Community Events at Jackson Medical Mall (350 W. Woodrow Wilson Ave.). â&#x20AC;˘ Credit Training Aug. 26, 6 p.m., in the Community Meeting Room. A BankPlus representative will give tips on improving your credit. Call 601-982-8467. â&#x20AC;˘ Spiritual Pilgrimage to the Mississippi Delta Aug. 28, 7:30 a.m., at the Livingston Drive entrance. The caravan will leave the mall and make stops at the Medgar Evers Home and Museum, the Republic of New Afrikan Headquarters, the Oakes African American Museum (Yazoo City), the gravesite of Fannie Lou Hamer (Ruleville), the Emmett Till Historic Intrepid Center (Glendora) and other locations related to the fate of Emmett Till. The caravan will return to the mall by 8:30 p.m. Call 601-957-2969. â&#x20AC;˘ Habitat Metro Jackson Homeowner Application Meeting Aug. 28, 10 a.m., in the Community Meeting Room. The three-hour meeting will give potential homeowners with low incomes an opportunity to learn more about the Habitat for Humanity program. Free; call 601-353-6060. â&#x20AC;˘ Business Law Seminar for Current and Future Business Owners Aug. 31, 6 p.m., in the Community Meeting Room. Get your business law questions answered from qualified business attorneys. Registration is required. Free; e-mail â&#x20AC;˘ Parents for Public Schools Lunch Bunch Sept. 1, 11 a.m., in the Community Meeting Room. An RSVP is required. $5 lunch; call 601-969-6015. â&#x20AC;˘ Youth Flag Football Registration through Sept. 3, Youth ages 9-14 may participate. Interested individuals can fill out registration forms from 8 a.m.- 5 p.m. The deadline for registration is Sept. 3. Call 601-960-0471. â&#x20AC;˘ NFL Youth Punt, Pass and Kick Competition Registration through Sept. 14. The competition is divided into four separate age divisions: 8-9 years old; 10-11 years old; 12-13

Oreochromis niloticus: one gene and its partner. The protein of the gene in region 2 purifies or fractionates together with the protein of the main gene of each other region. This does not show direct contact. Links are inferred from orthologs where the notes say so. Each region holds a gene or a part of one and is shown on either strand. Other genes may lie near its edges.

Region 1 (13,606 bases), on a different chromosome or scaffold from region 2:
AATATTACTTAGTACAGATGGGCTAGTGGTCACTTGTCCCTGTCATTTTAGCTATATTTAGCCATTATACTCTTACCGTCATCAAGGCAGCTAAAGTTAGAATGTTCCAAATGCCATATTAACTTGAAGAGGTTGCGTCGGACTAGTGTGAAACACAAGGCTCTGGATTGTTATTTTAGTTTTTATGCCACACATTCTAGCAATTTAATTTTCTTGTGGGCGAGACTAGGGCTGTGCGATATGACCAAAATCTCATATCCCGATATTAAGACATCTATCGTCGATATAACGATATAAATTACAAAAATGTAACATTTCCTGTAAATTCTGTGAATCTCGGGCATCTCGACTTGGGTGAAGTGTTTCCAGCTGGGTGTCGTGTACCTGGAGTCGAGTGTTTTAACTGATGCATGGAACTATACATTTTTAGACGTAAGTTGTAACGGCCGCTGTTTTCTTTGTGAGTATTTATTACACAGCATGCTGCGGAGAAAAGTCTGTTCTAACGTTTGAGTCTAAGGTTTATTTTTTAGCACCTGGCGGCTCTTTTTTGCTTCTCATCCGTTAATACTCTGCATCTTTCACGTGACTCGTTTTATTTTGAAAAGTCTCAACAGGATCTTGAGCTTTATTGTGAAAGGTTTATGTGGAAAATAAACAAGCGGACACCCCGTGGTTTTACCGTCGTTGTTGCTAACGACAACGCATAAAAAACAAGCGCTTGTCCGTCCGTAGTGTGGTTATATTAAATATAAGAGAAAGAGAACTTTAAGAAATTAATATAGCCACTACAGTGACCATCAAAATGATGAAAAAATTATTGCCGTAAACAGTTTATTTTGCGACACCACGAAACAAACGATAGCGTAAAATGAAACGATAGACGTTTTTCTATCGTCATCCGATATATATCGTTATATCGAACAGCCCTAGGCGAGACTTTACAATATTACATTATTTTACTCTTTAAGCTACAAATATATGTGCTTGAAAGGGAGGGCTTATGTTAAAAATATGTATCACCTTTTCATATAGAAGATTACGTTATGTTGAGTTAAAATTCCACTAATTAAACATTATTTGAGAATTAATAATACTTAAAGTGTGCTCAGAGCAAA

years old; and 14-15 years old. During registration, proof of age will be required. Registration forms can be filled out from 8 a.m.- 5 p.m. Free; call 601-960-0471. â&#x20AC;˘ After-School Enhancement Program through May 27. The City of Jackson Department of Parks and Recreationâ&#x20AC;&#x2122;s program takes place on Tuesdays, Wednesdays and Thursdays from 9 a.m.-3:30 p.m. Youth ages 7-12 may participate. Activities include studying and learning during homework sessions, listening to guest speakers, and participating in arts and crafts. Immunization compliance is required. Parents and guardians must also provide transportation and food each day. Registration continues until all slots are filled. Free; call 601-960-0471. Events at Baptist Medical Center (1225 N. State St.). Call 601-948-6262 or 800-948-6262. â&#x20AC;˘ Skin Care, Botox, Face Lifts and More Aug. 27, 11:45 a.m., in the Baptist for Women Conference Center. Dr. David Steckler, Dr. William Wallace and Cathy Partridge, RN, are the presenters. The event is part of the â&#x20AC;&#x153;Timeless Transformations for Womenâ&#x20AC;? series. Registration is required. $5 optional lunch. â&#x20AC;˘ Cancer Rehab Classes ongoing, in the Activity Room of the Hederman Cancer Center on Tuesdays and Thursdays at 2 p.m. The class helps cancer patients enhance cardiovascular strength, endurance, their immune system and bone density. It helps to increase overall strength and stamina, decrease fatigue and weight loss, and improve digestion. Registration is required. Free. â&#x20AC;˘ Art Therapy For Cancer Patients ongoing, in the Activities Room of the Hederman Cancer Center on Wednesdays. The classes are designed to help cancer patients and provide an outlet to express feelings, reduce stress, assist in pain management, help build positive coping skills and increase self-discovery and self-awareness. Art supplies are included. Registration is required. Free. Computer Class For Adults Aug. 26, 10 a.m., at Pearl Public Library (2416 Old Brandon Road, Pearl). Learn the basic of preparing documents with Microsoft Word. Free; call 601-932-2562. Blood Pressure Checks for Seniors Aug. 26, 11 a.m., at Johnnie Champion Senior Center (1355 Hattiesburg St.). The City of Jacksonâ&#x20AC;&#x2122;s Department of Human and Cultural Services and the staff of St. Dominic Health Serviceâ&#x20AC;&#x2122;s Care-A-Van outreach program will be providing blood pressure checks and information about cataracts to qualifying individuals ages 55 or older living within the city limits of Jackson. Free; call 601-960-0335. Spanish Night Aug 26, 5:30 p.m., at BRAVO! Restaurant (4500 Interstate 55 North, #244). The three-course dinner includes a tapas platter, paella and bunuelos with a glass of sangria or Spanish-styled beer. Enjoy flamenco performances by guitarist David Hawkins and dancer Meredith McFerrin. No reservation required. The regular menu will still be available. $29; call 601-362-2900. Precinct 4 COPS Meeting Aug. 26, 6 p.m., at Redeemer Church (640 E. Northside Drive). These forums are designed to help resolve community issues or problems, from crime to potholes. Call 601-960-0004. Latin Rooftop Dance Party Aug. 27, 8 p.m., at Fondren Corner (2906 N. State St.). The dance party is sponsored by Salsa Mississippi and La Salsa Dance Studio. Beer, water and sodas will be available. $10; visit Pre-Season Alumni Party Aug. 27, 9 p.m., at University Club (210 E. Capitol St. #2200). The mixer with music by DJ Unpredictable is a fundraiser for the Jackson State University Alumni in Motion (AiM) Seed Campaign. The goal is